Kaine took the opportunity to highlight Trump’s praise for Putin and deals with Russian oligarchs, saying he doesn’t know the difference between dictatorship and leadership. He also mentioned Trump’s not paying taxes to fund the military and other U.S. needs, and then cited the need for a humanitarian zone in Syria.

— Heidi Przybyla

Debate GIFs are the best

Every time Kaine repeats something Trump has said, Pence is like:

— Donovan Slack

Pence is not a fan of Kaine's prepared lines

Trump was knocked last week for not being prepared for the opening presidential debate. It doesn't look like Kaine will face that same criticism.

The Democratic VP nominee rattled off a litany of Trump's most controversial remarks and episodes during Tuesday debate, repeatedly challenging Pence to defend them while expressing his astonishment at how he would be able to.

During one long recitation of critiques of the GOP presidential nominee — he "trash talks the military"; he "loves dictators" and has a Mount Rushmore of his favorites — Pence interjected "Oh come on, come on."

After Kaine finished, Pence responded pointedly: "Did you work on that one a long time?"

— Cooper Allen

Homegrown terrorism. How do you prevent it?

The conversation quickly turned to Trump’s plan to screen refugees by their religious background and country of origin. Kaine said it’s a plan that is incompatible with the Constitution. He said he and Clinton would also screen, but “we won’t do it based on the country you come from or your religion.” He also said U.S. alliances are “critical” in terms of intelligence sharing.

— Heidi Przybyla

Democratic vice presidential nominee Tim Kaine (L) and Republican vice presidential nominee Mike Pence (R) debate during the Vice Presidential Debate at Longwood University on October 4, 2016 in Farmville, Virginia.

Defeating terrorism

Kaine said Clinton’s plan is for a surge in intelligence, working with allies and cracking down on online recruitment. Trump “can’t start a Twitter war with Miss Universe” without shooting himself in the foot, Kaine said. Trump has said his plan to defeat the Islamic State is “secret” and that he’s going to fire a number of generals, Kaine added, also citing a Trump fascination with dictators like Putin.

Pence said America is “less safe today” than when Obama took office. “Mostly it’s been a lack of leadership,” he said. He credited Obama for bringing Osama bin Laden to justice but said ISIL has blossomed because Clinton failed to negotiate a deal for U.S. soldiers to stay in Iraq and that created a vacuum for ISIL to grow.

— Heidi Przybyla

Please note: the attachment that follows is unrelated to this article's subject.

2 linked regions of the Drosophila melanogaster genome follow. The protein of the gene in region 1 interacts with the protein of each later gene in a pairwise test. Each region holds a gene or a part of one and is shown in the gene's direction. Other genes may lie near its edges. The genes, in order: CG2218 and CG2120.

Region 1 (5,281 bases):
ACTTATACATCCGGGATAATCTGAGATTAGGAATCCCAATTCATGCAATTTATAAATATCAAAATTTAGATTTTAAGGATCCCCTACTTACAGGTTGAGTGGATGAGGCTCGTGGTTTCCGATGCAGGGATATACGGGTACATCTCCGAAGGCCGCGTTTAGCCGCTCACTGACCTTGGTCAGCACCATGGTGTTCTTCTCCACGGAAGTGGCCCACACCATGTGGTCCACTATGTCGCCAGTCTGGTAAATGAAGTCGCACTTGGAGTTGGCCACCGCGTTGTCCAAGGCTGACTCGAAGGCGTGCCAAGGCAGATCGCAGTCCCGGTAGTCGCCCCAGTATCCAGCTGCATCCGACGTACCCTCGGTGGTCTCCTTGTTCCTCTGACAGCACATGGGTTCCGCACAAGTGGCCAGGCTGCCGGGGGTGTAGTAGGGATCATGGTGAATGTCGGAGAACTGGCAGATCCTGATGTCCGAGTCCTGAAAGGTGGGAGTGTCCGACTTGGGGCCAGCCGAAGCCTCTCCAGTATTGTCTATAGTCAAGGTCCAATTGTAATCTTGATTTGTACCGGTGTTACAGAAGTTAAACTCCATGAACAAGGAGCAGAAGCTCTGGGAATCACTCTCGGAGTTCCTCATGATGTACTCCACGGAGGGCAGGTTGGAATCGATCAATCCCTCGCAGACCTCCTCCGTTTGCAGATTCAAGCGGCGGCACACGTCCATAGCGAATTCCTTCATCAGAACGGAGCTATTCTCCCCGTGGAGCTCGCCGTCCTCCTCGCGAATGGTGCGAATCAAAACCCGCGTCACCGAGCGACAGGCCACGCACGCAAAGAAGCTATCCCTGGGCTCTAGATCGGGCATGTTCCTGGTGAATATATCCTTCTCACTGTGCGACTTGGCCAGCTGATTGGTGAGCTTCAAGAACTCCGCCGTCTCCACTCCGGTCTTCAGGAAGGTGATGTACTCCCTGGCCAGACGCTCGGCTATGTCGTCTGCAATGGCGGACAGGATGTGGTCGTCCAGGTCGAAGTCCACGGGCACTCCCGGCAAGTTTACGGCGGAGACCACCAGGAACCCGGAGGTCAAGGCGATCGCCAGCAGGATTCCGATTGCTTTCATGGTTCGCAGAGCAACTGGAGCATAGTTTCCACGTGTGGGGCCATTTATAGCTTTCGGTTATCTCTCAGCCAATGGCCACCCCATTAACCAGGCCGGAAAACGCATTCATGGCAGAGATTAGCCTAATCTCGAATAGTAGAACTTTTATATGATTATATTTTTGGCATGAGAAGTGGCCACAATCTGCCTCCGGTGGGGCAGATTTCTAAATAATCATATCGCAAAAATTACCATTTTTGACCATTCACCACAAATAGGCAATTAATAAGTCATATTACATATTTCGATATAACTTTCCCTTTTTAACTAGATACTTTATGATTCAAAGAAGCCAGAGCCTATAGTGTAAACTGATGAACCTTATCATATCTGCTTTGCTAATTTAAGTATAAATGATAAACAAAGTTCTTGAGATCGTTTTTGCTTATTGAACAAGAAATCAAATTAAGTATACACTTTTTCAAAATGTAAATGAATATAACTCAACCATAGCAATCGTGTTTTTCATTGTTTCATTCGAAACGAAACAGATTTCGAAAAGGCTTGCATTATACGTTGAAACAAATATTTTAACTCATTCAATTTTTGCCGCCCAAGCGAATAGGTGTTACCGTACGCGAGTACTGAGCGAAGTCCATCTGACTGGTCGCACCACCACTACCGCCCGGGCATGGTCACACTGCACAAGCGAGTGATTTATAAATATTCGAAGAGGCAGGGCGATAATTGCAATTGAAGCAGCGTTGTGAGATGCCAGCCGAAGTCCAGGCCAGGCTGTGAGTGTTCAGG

ICYMI: Pence flubs host university’s name

Oops: Pence flubbed the name of the host university in his opening statement, providing an easy first assignment for fact checkers nationwide.

“Thank you to Norwood University for their wonderful hospitality and the Commission on Presidential Debates,” Pence said. “It’s deeply humbling for me to be here.”

Except the debate took place at Longwood University in the Virginia town of Farmville. “Norwood University” does not appear to exist.

— Josh Hafner

Pence winning Twitter at halfway point

Although it’s unclear whether the buzz is negative or positive, Trump/Pence created the most buzz in the first 45 minutes.

The folks at Twitter break down the share of conversation about the vice presidential candidates this way:

• 60%: @Mike_Pence
• 40%: @TimKaine

And about the presidential candidates this way:

• 63%: @RealDonaldTrump
• 37%: @HillaryClinton

— Donovan Slack

Who’s more offensive?

The two traded barbs over which campaign has been more driven by insults. Kaine ticked off an array of insults Trump has lobbed, including in the past, saying he’s called women “slobs, pigs and disgusting.” He cited Trump saying an Indiana federal judge couldn’t be impartial because his parents are Mexican, that Sen. John McCain, a Vietnam veteran, is not a hero, that African Americans are living in hell, and that he perpetuated a “lie” that Obama is not a U.S. citizen.

Pence cited Clinton’s comment at a fundraiser that half of Trump’s supporters are a “basket of deplorables.” Kaine said Clinton immediately apologized for her remark.

The two also sparred over immigration as the moderator tried to get Pence to answer whether undocumented immigrants who are not criminals be deported. Pence didn’t answer the question, saying the focus has to be on “criminal aliens.” Kaine said Pence is “trying to fuzz up” what Trump has said, which is that “they would all be gone.”

— Heidi Przybyla

Democratic vice presidential nominee Tim Kaine (L) and Republican vice presidential nominee Mike Pence (R) debate during the Vice Presidential Debate at Longwood University on October 4, 2016 in Farmville, Virginia.

Improving race relations